Solon explained that life, and the Gods that rule it, are fickle. We live 70 years and no day is the same as another – in all that time, we’re bound to experience things we don’t want to. One can be rich and powerful, but that’s just temporary luck. It is only once he has led a decent life and then died well, that a man can truly be considered fortunate.
In other words:
It is necessary to see how the end of every affair turns out, for the god promises fortune to many people and then utterly ruins them.
Croesus was infuriated and promptly dismissed Solon as a doddering old fool.
Or, not. Because according to Herodotus, Solon was right all along. He tells us that not long thereafter, Croesus lost a son in an accident and then had his reign ended when Cyrus the Great conquered Lydia and annexed it to the Persian Empire.
It bears noting that Solon isn’t just talking about our modern notion of success. He speaks of eudaemonia, more accurately translated as fortune or happiness. That said, Marc and I feel that this story says something valuable about the measure of success and the weight we give to the various highs, lows and lulls that make up our existence. Solon’s message could be distilled down to this:
1. All things must pass: As Solon tells us, the wheel of fortune keeps turning. We can make the most of each Great moment but should also recognise its transitory nature. The lows work the same way. Think about it: in those moments when you’re feeling most successful, how much do all your previous failings, heartbreaks and bad times really matter? Both success and failure will strike, and both are transient.
2. Failure is necessary: When Solon cites Tellus, Cleobis and Biton as being the most fortunate people, he doesn’t mean that he thinks they’re happy in the afterlife. Simply, that a true assessment of success is only possible once you can factor an entire lifetime into the equation. The data we need to draw conclusions includes all the successes, failures and lulls of our lives. So ultimately, we shouldn’t flog ourselves for our failures, as these are as necessary and inevitable as our successes. You can’t have an average without both the highs and the lows.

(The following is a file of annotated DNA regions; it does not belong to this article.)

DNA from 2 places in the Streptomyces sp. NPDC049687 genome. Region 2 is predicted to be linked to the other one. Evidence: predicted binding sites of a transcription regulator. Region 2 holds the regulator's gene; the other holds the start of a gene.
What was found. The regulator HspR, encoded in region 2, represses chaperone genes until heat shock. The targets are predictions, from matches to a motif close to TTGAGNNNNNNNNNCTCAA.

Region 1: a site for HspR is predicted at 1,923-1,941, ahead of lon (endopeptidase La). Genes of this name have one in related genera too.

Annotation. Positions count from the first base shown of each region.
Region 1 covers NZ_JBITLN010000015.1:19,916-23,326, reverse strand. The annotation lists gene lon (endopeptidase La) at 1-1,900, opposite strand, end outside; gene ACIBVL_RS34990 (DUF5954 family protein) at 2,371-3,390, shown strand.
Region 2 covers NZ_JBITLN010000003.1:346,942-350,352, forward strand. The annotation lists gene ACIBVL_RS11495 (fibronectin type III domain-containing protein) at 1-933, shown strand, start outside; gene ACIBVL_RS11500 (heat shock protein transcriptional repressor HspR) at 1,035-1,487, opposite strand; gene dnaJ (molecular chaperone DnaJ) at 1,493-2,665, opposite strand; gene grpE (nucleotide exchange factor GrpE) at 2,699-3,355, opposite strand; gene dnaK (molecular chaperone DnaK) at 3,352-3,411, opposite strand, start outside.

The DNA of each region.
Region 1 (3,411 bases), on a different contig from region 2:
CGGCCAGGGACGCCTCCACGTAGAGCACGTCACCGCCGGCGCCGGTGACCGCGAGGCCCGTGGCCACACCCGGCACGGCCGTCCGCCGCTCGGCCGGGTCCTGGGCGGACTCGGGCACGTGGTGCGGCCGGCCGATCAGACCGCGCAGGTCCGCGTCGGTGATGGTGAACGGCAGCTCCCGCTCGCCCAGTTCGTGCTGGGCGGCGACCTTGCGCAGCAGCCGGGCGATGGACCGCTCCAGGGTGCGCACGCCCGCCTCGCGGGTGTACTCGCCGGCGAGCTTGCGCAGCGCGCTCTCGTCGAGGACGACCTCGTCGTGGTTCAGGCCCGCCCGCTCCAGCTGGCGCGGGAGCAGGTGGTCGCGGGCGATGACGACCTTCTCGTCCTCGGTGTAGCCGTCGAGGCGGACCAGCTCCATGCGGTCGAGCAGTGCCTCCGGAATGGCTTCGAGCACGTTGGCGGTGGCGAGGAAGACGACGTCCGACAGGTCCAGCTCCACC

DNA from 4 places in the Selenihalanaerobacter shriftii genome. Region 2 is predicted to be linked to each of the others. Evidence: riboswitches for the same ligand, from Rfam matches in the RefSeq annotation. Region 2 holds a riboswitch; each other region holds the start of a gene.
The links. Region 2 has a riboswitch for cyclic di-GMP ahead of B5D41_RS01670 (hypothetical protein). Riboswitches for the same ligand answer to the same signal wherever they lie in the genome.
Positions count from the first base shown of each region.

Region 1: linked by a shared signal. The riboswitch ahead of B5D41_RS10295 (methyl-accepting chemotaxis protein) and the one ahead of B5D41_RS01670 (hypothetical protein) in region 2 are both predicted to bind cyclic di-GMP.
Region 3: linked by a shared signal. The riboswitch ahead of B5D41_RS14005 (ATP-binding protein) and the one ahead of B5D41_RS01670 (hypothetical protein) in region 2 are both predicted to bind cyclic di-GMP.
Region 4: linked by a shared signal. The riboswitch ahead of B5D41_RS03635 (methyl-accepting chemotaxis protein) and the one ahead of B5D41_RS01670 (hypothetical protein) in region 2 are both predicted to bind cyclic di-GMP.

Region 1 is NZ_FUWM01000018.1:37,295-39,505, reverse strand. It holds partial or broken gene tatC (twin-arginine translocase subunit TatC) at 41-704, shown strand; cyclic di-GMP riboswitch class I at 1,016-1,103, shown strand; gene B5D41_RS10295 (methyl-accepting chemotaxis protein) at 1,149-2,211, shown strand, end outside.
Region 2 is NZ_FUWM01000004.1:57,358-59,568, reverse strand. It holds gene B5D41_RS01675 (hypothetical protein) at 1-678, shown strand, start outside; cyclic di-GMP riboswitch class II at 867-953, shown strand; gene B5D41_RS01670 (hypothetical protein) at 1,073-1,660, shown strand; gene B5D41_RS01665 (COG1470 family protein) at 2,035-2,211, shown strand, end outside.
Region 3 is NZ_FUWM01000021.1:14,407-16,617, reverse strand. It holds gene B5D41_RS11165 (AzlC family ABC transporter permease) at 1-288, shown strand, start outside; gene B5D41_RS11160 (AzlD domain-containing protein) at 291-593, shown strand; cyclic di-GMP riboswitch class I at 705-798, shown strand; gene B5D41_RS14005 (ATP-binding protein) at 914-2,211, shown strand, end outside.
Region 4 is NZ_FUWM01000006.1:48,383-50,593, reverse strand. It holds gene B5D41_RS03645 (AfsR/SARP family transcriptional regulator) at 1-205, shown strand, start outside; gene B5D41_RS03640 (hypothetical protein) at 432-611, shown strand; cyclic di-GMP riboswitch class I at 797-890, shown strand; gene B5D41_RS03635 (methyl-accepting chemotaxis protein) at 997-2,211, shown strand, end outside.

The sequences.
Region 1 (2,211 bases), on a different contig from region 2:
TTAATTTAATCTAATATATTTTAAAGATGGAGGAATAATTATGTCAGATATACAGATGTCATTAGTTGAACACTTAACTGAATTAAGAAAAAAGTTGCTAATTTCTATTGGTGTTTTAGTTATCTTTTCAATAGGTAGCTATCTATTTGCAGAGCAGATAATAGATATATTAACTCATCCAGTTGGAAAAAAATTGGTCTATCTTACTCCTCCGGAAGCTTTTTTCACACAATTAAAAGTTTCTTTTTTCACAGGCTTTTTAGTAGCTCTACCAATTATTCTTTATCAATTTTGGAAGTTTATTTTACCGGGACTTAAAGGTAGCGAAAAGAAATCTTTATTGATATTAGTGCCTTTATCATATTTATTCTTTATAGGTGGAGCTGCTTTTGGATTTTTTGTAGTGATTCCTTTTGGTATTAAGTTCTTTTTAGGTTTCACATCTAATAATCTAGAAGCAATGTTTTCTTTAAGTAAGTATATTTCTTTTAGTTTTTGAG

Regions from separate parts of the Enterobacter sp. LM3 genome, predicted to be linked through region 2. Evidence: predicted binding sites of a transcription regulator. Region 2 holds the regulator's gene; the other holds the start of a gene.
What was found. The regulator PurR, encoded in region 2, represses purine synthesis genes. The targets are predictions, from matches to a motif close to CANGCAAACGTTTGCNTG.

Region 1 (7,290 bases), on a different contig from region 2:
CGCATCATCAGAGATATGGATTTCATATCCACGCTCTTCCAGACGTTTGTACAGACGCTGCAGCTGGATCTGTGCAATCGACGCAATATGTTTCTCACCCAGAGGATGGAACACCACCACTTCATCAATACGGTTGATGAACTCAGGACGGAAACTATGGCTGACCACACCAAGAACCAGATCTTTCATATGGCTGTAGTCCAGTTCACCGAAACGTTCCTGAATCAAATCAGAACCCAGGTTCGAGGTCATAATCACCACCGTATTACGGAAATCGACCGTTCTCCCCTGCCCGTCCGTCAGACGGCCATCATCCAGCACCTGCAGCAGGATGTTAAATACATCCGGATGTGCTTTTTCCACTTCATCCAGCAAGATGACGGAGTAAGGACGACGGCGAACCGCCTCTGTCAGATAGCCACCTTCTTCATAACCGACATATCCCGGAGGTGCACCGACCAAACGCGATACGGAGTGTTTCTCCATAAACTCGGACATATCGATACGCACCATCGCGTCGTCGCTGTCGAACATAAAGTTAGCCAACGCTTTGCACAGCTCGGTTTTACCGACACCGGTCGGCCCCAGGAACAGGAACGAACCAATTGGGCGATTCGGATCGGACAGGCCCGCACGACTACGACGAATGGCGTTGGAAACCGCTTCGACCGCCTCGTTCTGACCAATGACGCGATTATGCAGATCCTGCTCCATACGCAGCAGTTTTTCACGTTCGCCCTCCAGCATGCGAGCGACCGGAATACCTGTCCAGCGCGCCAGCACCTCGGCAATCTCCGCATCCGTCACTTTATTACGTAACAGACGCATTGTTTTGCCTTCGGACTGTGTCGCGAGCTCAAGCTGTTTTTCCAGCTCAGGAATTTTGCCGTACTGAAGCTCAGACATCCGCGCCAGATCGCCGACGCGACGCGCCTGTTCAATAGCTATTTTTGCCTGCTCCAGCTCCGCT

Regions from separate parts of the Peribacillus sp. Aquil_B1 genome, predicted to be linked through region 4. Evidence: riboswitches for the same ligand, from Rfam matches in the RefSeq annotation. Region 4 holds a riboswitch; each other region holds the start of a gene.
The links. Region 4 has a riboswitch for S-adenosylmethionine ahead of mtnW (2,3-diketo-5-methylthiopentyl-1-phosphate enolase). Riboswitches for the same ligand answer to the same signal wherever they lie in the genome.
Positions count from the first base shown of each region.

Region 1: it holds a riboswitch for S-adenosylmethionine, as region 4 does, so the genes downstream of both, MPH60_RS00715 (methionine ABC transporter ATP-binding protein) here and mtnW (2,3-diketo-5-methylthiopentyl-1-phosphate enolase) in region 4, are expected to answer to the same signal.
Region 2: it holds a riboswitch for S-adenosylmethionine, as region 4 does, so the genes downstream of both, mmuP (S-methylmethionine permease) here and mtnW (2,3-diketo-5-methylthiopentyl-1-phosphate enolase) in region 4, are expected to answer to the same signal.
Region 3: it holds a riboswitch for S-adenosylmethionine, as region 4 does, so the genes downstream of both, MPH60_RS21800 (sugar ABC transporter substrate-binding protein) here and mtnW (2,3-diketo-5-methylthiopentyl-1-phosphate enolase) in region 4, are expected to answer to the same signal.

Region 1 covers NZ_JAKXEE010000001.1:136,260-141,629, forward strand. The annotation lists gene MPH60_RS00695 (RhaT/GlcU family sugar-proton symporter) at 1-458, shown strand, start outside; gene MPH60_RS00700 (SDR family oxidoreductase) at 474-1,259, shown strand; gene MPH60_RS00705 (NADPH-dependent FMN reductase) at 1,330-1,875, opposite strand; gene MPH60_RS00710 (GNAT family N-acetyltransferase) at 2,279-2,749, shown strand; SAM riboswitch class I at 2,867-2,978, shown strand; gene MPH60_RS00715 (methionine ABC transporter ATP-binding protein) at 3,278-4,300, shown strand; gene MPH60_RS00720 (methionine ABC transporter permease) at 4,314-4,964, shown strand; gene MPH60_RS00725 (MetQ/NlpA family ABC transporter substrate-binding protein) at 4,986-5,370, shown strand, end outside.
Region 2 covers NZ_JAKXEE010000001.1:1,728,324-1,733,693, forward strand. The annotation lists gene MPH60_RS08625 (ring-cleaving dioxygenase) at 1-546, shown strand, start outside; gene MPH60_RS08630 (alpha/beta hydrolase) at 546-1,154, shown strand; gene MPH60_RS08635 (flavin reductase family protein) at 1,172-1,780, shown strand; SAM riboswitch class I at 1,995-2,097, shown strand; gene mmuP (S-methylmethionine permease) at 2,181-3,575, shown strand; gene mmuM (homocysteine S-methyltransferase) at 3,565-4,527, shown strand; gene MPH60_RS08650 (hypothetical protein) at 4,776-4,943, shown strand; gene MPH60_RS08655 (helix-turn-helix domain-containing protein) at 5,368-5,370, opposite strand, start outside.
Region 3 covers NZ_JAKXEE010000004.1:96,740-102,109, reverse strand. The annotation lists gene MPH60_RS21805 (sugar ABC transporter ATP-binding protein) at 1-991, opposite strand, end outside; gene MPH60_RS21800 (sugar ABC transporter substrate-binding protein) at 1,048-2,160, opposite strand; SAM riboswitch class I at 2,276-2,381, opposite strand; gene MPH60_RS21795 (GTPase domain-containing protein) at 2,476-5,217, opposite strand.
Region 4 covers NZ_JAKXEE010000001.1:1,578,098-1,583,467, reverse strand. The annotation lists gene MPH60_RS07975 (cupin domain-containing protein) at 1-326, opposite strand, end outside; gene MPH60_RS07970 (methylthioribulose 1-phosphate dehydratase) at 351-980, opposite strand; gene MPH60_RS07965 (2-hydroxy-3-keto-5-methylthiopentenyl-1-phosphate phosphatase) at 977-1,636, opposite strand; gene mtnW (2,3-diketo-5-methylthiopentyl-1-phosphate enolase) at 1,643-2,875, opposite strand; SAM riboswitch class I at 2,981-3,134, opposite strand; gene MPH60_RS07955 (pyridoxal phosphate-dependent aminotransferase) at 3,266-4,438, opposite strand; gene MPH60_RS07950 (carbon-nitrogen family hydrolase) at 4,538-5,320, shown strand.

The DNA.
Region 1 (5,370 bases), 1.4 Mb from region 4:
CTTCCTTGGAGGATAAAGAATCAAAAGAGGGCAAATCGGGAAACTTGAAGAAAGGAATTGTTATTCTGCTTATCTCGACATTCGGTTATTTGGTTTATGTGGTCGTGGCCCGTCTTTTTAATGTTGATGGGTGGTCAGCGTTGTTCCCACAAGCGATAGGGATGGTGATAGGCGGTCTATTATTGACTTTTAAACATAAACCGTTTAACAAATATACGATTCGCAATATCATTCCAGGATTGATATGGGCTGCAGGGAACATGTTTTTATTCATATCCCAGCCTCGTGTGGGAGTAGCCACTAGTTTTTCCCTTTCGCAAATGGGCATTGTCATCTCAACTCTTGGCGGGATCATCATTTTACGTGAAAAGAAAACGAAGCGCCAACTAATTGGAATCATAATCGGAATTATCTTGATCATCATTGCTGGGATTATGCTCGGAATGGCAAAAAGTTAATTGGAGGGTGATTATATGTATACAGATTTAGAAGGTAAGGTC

3. Finish Strong: Life is full of examples of people who had awesome lives only to suffer tragic reversals, and vice versa.
My dad was a celebrated restorer. His work is on display in the Vatican and he drew the admiration of experts, statesmen and even an Emperor. Yet he lost his entire fortune and spent his final years in hardship and ill health, ultimately descending into madness. It’s doubtful that, in his final days, he would have found much solace in his prior success.
My mother, on the other hand, struggled to even keep the lights on while I was a kid, depriving herself of all pleasures so I could have as many opportunities as possible. Now, in her sixties, after toiling for decades, her business is thriving and she can enjoy a Great lifestyle. If she’s lucky, her success will secure the remainder of her life. If so, wouldn’t her final experience of success matter more than her prior failures?
As Solon says, only the dead are immune to the wheel of fortune. We will all experience reversals in our life, in both directions – it’s only a matter of time. So what really matters is where you are when the dial stops.
A More Measured Measure Of Success
At the beginning of this post we mentioned our collective obsession with feeling like we’re on track with reaching our goals. But here’s the thing:
You’re not late for anything.
If the end goal is to feel like we’ve lived a successful life (whatever our own notion of success may be) does it really matter how soon we get there?
Ultimately, there’s only one appointment we’re all certain of. And we know for sure that we won’t be late for it. So, sure, let’s enjoy every Great moment in our lives, but also, let’s listen to Solon and keep our eye on the real prize – what really matters is the shape we’re in when we cross the finish line.